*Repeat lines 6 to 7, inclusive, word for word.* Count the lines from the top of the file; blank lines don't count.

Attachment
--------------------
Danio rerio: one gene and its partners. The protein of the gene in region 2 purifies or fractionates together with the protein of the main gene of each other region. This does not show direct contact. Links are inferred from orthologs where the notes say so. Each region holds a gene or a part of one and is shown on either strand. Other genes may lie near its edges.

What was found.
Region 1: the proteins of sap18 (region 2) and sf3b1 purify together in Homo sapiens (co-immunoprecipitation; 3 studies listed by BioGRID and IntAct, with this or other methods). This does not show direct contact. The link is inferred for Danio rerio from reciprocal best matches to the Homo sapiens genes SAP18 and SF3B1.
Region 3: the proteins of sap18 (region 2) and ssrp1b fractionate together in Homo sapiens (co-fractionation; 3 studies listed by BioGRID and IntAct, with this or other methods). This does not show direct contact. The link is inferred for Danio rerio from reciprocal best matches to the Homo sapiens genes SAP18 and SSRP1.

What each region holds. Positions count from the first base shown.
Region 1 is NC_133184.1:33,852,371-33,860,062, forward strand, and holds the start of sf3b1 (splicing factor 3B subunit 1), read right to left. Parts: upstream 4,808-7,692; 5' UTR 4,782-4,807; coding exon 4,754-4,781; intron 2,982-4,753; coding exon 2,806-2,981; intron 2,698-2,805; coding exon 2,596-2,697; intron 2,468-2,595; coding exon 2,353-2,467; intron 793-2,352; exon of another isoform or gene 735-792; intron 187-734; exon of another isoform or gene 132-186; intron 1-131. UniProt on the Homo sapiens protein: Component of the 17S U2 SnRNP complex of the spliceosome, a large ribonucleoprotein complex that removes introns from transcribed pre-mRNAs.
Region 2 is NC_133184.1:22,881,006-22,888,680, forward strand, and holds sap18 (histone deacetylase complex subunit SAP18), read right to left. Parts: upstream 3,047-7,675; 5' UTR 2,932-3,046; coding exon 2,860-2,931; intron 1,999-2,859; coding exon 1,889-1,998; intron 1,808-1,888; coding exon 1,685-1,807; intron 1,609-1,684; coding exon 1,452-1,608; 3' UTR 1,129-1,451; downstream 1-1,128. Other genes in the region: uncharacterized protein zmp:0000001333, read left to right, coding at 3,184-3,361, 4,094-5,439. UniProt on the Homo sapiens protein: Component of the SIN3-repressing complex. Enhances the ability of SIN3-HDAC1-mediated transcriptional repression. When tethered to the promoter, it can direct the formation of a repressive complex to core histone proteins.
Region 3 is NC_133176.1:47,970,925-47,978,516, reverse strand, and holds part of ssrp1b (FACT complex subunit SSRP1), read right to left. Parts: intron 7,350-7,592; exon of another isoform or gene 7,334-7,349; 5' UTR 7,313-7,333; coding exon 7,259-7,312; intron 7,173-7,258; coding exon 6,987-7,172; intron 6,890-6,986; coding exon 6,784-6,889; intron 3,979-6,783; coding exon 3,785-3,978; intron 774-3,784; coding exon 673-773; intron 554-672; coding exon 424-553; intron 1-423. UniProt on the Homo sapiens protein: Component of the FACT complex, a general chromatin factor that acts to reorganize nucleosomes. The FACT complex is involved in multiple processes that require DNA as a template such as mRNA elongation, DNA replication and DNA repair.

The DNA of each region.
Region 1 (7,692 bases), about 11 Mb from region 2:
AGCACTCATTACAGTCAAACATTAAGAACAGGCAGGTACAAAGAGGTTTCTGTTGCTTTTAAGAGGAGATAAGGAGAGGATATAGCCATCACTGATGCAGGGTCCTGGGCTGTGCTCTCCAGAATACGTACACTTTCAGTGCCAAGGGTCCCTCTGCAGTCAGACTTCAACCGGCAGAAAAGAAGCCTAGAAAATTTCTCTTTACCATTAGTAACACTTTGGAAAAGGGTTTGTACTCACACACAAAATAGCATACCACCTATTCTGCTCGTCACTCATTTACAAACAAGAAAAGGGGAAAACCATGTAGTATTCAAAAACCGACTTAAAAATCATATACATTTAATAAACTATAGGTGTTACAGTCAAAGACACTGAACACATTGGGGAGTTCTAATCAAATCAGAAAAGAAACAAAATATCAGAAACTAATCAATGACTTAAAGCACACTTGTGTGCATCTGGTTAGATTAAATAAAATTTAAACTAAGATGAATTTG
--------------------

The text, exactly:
Region 1 is NC_133184.1:33,852,371-33,860,062, forward strand, and holds the start of sf3b1 (splicing factor 3B subunit 1), read right to left. Parts: upstream 4,808-7,692; 5' UTR 4,782-4,807; coding exon 4,754-4,781; intron 2,982-4,753; coding exon 2,806-2,981; intron 2,698-2,805; coding exon 2,596-2,697; intron 2,468-2,595; coding exon 2,353-2,467; intron 793-2,352; exon of another isoform or gene 735-792; intron 187-734; exon of another isoform or gene 132-186; intron 1-131. UniProt on the Homo sapiens protein: Component of the 17S U2 SnRNP complex of the spliceosome, a large ribonucleoprotein complex that removes introns from transcribed pre-mRNAs.
Region 2 is NC_133184.1:22,881,006-22,888,680, forward strand, and holds sap18 (histone deacetylase complex subunit SAP18), read right to left. Parts: upstream 3,047-7,675; 5' UTR 2,932-3,046; coding exon 2,860-2,931; intron 1,999-2,859; coding exon 1,889-1,998; intron 1,808-1,888; coding exon 1,685-1,807; intron 1,609-1,684; coding exon 1,452-1,608; 3' UTR 1,129-1,451; downstream 1-1,128. Other genes in the region: uncharacterized protein zmp:0000001333, read left to right, coding at 3,184-3,361, 4,094-5,439. UniProt on the Homo sapiens protein: Component of the SIN3-repressing complex. Enhances the ability of SIN3-HDAC1-mediated transcriptional repression. When tethered to the promoter, it can direct the formation of a repressive complex to core histone proteins.